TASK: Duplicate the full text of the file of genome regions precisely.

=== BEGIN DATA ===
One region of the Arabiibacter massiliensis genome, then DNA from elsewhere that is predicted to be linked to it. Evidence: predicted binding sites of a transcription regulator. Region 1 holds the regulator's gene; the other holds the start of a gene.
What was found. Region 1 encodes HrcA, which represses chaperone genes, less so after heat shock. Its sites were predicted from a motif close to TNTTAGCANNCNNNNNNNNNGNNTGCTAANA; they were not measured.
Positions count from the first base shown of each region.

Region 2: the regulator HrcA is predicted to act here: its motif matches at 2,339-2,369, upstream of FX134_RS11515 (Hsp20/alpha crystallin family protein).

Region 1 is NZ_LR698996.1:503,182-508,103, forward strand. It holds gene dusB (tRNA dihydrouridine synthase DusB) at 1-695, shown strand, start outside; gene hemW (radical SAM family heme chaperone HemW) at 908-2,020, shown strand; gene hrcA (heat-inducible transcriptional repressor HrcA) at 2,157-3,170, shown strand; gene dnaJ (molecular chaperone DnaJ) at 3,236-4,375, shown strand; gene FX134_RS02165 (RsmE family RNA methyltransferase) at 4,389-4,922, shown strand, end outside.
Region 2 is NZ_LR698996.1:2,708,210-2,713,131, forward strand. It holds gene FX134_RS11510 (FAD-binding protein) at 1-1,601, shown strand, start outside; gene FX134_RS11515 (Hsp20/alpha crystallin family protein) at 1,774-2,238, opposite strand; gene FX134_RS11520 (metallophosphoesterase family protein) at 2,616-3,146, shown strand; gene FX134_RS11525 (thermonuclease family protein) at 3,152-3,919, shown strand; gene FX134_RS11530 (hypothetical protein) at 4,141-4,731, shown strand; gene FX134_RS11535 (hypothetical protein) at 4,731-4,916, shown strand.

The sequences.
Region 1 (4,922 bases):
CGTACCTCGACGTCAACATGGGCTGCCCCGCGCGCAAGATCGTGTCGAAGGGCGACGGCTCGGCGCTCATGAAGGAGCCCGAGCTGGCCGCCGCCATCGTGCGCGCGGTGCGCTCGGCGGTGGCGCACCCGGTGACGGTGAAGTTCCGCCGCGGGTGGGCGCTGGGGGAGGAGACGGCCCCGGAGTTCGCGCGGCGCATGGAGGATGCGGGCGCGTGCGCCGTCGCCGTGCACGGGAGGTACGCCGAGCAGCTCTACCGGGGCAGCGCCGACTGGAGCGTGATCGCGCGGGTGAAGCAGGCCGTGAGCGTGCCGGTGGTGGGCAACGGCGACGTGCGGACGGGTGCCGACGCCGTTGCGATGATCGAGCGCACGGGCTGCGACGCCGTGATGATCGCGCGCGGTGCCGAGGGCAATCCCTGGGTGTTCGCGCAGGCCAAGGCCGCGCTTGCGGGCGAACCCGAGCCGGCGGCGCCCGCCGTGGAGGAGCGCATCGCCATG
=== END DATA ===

One region of the Arabiibacter massiliensis genome, then DNA from elsewhere that is predicted to be linked to it. Evidence: predicted binding sites of a transcription regulator. Region 1 holds the regulator's gene; the other holds the start of a gene.
What was found. Region 1 encodes HrcA, which represses chaperone genes, less so after heat shock. Its sites were predicted from a motif close to TNTTAGCANNCNNNNNNNNNGNNTGCTAANA; they were not measured.
Positions count from the first base shown of each region.

Region 2: the regulator HrcA is predicted to act here: its motif matches at 2,339-2,369, upstream of FX134_RS11515 (Hsp20/alpha crystallin family protein).

Region 1 is NZ_LR698996.1:503,182-508,103, forward strand. It holds gene dusB (tRNA dihydrouridine synthase DusB) at 1-695, shown strand, start outside; gene hemW (radical SAM family heme chaperone HemW) at 908-2,020, shown strand; gene hrcA (heat-inducible transcriptional repressor HrcA) at 2,157-3,170, shown strand; gene dnaJ (molecular chaperone DnaJ) at 3,236-4,375, shown strand; gene FX134_RS02165 (RsmE family RNA methyltransferase) at 4,389-4,922, shown strand, end outside.
Region 2 is NZ_LR698996.1:2,708,210-2,713,131, forward strand. It holds gene FX134_RS11510 (FAD-binding protein) at 1-1,601, shown strand, start outside; gene FX134_RS11515 (Hsp20/alpha crystallin family protein) at 1,774-2,238, opposite strand; gene FX134_RS11520 (metallophosphoesterase family protein) at 2,616-3,146, shown strand; gene FX134_RS11525 (thermonuclease family protein) at 3,152-3,919, shown strand; gene FX134_RS11530 (hypothetical protein) at 4,141-4,731, shown strand; gene FX134_RS11535 (hypothetical protein) at 4,731-4,916, shown strand.

The sequences.
Region 1 (4,922 bases):
CGTACCTCGACGTCAACATGGGCTGCCCCGCGCGCAAGATCGTGTCGAAGGGCGACGGCTCGGCGCTCATGAAGGAGCCCGAGCTGGCCGCCGCCATCGTGCGCGCGGTGCGCTCGGCGGTGGCGCACCCGGTGACGGTGAAGTTCCGCCGCGGGTGGGCGCTGGGGGAGGAGACGGCCCCGGAGTTCGCGCGGCGCATGGAGGATGCGGGCGCGTGCGCCGTCGCCGTGCACGGGAGGTACGCCGAGCAGCTCTACCGGGGCAGCGCCGACTGGAGCGTGATCGCGCGGGTGAAGCAGGCCGTGAGCGTGCCGGTGGTGGGCAACGGCGACGTGCGGACGGGTGCCGACGCCGTTGCGATGATCGAGCGCACGGGCTGCGACGCCGTGATGATCGCGCGCGGTGCCGAGGGCAATCCCTGGGTGTTCGCGCAGGCCAAGGCCGCGCTTGCGGGCGAACCCGAGCCGGCGGCGCCCGCCGTGGAGGAGCGCATCGCCATG